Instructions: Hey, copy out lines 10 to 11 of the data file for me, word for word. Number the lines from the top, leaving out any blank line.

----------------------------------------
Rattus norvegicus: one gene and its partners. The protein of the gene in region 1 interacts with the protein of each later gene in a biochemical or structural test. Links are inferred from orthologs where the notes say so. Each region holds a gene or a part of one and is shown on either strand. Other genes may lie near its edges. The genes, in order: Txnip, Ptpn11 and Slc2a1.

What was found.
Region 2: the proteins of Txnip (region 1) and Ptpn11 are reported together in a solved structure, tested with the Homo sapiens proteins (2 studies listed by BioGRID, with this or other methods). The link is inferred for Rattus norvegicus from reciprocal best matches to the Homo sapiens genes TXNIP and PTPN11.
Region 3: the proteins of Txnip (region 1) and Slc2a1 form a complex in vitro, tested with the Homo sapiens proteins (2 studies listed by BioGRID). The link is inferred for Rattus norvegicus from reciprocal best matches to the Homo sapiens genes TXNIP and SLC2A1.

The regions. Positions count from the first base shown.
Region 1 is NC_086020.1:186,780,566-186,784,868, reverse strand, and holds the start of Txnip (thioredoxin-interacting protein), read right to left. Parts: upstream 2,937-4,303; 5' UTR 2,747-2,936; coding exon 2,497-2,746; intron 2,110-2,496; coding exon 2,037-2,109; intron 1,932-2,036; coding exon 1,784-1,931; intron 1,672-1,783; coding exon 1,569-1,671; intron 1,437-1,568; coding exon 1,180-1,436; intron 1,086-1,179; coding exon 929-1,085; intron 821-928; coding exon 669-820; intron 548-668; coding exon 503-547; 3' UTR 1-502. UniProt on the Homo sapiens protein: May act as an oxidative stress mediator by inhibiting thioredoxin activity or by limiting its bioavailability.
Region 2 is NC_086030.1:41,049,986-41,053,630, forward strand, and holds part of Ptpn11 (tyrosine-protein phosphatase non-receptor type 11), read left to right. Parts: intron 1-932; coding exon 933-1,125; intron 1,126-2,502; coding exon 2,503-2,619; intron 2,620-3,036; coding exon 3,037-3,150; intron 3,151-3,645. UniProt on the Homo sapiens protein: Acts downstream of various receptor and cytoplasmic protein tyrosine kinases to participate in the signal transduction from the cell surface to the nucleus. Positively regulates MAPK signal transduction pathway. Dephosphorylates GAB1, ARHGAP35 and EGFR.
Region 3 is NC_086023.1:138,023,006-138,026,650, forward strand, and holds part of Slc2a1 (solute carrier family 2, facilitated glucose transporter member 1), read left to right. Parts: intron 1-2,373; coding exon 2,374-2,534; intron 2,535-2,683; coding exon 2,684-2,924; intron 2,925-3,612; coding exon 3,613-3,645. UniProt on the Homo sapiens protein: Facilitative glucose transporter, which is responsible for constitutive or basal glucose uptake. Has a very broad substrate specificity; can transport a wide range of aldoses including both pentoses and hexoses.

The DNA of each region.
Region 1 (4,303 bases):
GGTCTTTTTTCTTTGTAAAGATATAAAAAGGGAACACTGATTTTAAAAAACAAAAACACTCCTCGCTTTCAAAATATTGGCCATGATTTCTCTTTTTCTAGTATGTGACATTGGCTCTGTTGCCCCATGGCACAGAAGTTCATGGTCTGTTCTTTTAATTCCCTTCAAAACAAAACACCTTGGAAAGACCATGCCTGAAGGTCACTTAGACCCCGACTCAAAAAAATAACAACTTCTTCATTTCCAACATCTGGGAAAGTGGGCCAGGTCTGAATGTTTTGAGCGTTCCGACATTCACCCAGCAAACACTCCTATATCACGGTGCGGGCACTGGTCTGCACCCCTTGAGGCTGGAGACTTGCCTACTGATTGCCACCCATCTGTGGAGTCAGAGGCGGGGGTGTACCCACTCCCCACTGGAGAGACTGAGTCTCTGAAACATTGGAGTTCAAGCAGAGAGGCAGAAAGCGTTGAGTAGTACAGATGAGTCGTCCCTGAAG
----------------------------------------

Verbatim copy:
Region 1 (4,303 bases):
GGTCTTTTTTCTTTGTAAAGATATAAAAAGGGAACACTGATTTTAAAAAACAAAAACACTCCTCGCTTTCAAAATATTGGCCATGATTTCTCTTTTTCTAGTATGTGACATTGGCTCTGTTGCCCCATGGCACAGAAGTTCATGGTCTGTTCTTTTAATTCCCTTCAAAACAAAACACCTTGGAAAGACCATGCCTGAAGGTCACTTAGACCCCGACTCAAAAAAATAACAACTTCTTCATTTCCAACATCTGGGAAAGTGGGCCAGGTCTGAATGTTTTGAGCGTTCCGACATTCACCCAGCAAACACTCCTATATCACGGTGCGGGCACTGGTCTGCACCCCTTGAGGCTGGAGACTTGCCTACTGATTGCCACCCATCTGTGGAGTCAGAGGCGGGGGTGTACCCACTCCCCACTGGAGAGACTGAGTCTCTGAAACATTGGAGTTCAAGCAGAGAGGCAGAAAGCGTTGAGTAGTACAGATGAGTCGTCCCTGAAG